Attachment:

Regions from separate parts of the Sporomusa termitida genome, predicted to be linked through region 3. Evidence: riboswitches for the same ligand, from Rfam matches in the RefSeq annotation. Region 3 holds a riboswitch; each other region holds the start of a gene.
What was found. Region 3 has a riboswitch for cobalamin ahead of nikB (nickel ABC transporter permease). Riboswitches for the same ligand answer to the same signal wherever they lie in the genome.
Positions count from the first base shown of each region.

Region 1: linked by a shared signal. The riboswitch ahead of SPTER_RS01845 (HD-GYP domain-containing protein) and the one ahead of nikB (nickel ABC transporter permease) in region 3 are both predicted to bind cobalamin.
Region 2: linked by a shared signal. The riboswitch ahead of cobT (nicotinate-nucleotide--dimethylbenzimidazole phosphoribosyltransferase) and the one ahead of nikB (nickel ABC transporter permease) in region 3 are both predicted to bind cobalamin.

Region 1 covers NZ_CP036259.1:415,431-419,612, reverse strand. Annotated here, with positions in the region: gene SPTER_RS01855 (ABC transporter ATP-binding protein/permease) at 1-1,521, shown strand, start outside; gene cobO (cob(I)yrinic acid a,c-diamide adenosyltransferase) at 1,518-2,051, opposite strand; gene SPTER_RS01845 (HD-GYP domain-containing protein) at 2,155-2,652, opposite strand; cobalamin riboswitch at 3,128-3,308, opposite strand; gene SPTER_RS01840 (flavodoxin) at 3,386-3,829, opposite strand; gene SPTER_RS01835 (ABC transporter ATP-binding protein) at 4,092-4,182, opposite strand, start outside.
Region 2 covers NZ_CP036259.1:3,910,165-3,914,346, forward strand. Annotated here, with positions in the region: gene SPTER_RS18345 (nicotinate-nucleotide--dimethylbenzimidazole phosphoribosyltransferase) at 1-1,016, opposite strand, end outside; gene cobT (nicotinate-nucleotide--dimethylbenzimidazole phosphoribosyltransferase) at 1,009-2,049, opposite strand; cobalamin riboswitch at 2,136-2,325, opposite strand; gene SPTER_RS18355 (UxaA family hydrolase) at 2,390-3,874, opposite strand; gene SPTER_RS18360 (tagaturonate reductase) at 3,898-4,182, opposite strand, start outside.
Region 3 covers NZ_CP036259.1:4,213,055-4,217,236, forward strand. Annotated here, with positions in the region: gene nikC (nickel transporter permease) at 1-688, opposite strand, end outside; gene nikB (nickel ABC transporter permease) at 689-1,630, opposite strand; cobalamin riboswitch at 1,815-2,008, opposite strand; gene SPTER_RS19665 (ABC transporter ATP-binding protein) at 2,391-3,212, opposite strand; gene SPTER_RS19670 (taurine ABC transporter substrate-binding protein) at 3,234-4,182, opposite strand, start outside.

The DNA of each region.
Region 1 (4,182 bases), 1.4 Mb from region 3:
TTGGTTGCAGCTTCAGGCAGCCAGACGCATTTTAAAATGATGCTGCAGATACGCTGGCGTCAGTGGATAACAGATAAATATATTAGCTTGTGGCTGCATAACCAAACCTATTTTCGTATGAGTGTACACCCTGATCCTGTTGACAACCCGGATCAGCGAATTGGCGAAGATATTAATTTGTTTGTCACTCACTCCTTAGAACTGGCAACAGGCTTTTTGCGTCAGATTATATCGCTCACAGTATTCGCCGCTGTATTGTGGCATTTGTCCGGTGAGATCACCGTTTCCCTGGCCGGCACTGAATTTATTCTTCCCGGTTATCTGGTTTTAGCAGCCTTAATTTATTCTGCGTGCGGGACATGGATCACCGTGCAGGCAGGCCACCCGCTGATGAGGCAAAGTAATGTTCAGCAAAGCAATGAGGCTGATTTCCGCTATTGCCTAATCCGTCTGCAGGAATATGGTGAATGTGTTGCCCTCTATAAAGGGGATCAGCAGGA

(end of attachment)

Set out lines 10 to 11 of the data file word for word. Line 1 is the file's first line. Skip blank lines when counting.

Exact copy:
Region 1 (4,182 bases), 1.4 Mb from region 3:
TTGGTTGCAGCTTCAGGCAGCCAGACGCATTTTAAAATGATGCTGCAGATACGCTGGCGTCAGTGGATAACAGATAAATATATTAGCTTGTGGCTGCATAACCAAACCTATTTTCGTATGAGTGTACACCCTGATCCTGTTGACAACCCGGATCAGCGAATTGGCGAAGATATTAATTTGTTTGTCACTCACTCCTTAGAACTGGCAACAGGCTTTTTGCGTCAGATTATATCGCTCACAGTATTCGCCGCTGTATTGTGGCATTTGTCCGGTGAGATCACCGTTTCCCTGGCCGGCACTGAATTTATTCTTCCCGGTTATCTGGTTTTAGCAGCCTTAATTTATTCTGCGTGCGGGACATGGATCACCGTGCAGGCAGGCCACCCGCTGATGAGGCAAAGTAATGTTCAGCAAAGCAATGAGGCTGATTTCCGCTATTGCCTAATCCGTCTGCAGGAATATGGTGAATGTGTTGCCCTCTATAAAGGGGATCAGCAGGA